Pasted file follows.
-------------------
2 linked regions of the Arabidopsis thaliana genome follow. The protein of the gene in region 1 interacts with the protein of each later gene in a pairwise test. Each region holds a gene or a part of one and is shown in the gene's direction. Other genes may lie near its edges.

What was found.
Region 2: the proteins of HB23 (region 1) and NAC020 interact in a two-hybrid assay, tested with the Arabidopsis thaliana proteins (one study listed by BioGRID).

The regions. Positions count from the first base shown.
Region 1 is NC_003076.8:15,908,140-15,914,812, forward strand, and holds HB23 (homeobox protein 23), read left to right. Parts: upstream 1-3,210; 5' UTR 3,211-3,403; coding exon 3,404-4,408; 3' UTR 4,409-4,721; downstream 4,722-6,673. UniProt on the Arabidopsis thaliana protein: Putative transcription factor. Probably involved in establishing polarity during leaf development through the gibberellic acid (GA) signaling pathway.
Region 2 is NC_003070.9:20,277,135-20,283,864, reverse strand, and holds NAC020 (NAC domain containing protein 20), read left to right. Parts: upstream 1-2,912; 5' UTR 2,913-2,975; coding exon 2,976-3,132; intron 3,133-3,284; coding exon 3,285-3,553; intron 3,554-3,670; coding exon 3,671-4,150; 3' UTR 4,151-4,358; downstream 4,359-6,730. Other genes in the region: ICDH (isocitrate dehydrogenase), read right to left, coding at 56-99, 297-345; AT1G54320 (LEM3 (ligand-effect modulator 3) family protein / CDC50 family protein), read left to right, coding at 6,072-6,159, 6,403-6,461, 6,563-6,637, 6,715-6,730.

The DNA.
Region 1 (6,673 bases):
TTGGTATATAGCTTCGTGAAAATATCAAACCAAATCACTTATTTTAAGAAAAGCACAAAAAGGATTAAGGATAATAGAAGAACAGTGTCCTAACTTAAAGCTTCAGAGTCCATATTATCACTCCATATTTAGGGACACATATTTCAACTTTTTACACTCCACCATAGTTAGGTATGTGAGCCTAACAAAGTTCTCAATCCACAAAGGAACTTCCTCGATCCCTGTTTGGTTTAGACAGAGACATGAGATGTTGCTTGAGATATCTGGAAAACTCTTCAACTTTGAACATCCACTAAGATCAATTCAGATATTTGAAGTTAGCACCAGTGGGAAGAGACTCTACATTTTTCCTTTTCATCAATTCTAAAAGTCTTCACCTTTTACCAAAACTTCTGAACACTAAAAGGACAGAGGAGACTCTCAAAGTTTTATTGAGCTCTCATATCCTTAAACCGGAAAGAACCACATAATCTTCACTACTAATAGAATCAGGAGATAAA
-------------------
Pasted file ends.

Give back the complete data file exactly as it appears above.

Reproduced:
2 linked regions of the Arabidopsis thaliana genome follow. The protein of the gene in region 1 interacts with the protein of each later gene in a pairwise test. Each region holds a gene or a part of one and is shown in the gene's direction. Other genes may lie near its edges.

What was found.
Region 2: the proteins of HB23 (region 1) and NAC020 interact in a two-hybrid assay, tested with the Arabidopsis thaliana proteins (one study listed by BioGRID).

The regions. Positions count from the first base shown.
Region 1 is NC_003076.8:15,908,140-15,914,812, forward strand, and holds HB23 (homeobox protein 23), read left to right. Parts: upstream 1-3,210; 5' UTR 3,211-3,403; coding exon 3,404-4,408; 3' UTR 4,409-4,721; downstream 4,722-6,673. UniProt on the Arabidopsis thaliana protein: Putative transcription factor. Probably involved in establishing polarity during leaf development through the gibberellic acid (GA) signaling pathway.
Region 2 is NC_003070.9:20,277,135-20,283,864, reverse strand, and holds NAC020 (NAC domain containing protein 20), read left to right. Parts: upstream 1-2,912; 5' UTR 2,913-2,975; coding exon 2,976-3,132; intron 3,133-3,284; coding exon 3,285-3,553; intron 3,554-3,670; coding exon 3,671-4,150; 3' UTR 4,151-4,358; downstream 4,359-6,730. Other genes in the region: ICDH (isocitrate dehydrogenase), read right to left, coding at 56-99, 297-345; AT1G54320 (LEM3 (ligand-effect modulator 3) family protein / CDC50 family protein), read left to right, coding at 6,072-6,159, 6,403-6,461, 6,563-6,637, 6,715-6,730.

The DNA.
Region 1 (6,673 bases):
TTGGTATATAGCTTCGTGAAAATATCAAACCAAATCACTTATTTTAAGAAAAGCACAAAAAGGATTAAGGATAATAGAAGAACAGTGTCCTAACTTAAAGCTTCAGAGTCCATATTATCACTCCATATTTAGGGACACATATTTCAACTTTTTACACTCCACCATAGTTAGGTATGTGAGCCTAACAAAGTTCTCAATCCACAAAGGAACTTCCTCGATCCCTGTTTGGTTTAGACAGAGACATGAGATGTTGCTTGAGATATCTGGAAAACTCTTCAACTTTGAACATCCACTAAGATCAATTCAGATATTTGAAGTTAGCACCAGTGGGAAGAGACTCTACATTTTTCCTTTTCATCAATTCTAAAAGTCTTCACCTTTTACCAAAACTTCTGAACACTAAAAGGACAGAGGAGACTCTCAAAGTTTTATTGAGCTCTCATATCCTTAAACCGGAAAGAACCACATAATCTTCACTACTAATAGAATCAGGAGATAAA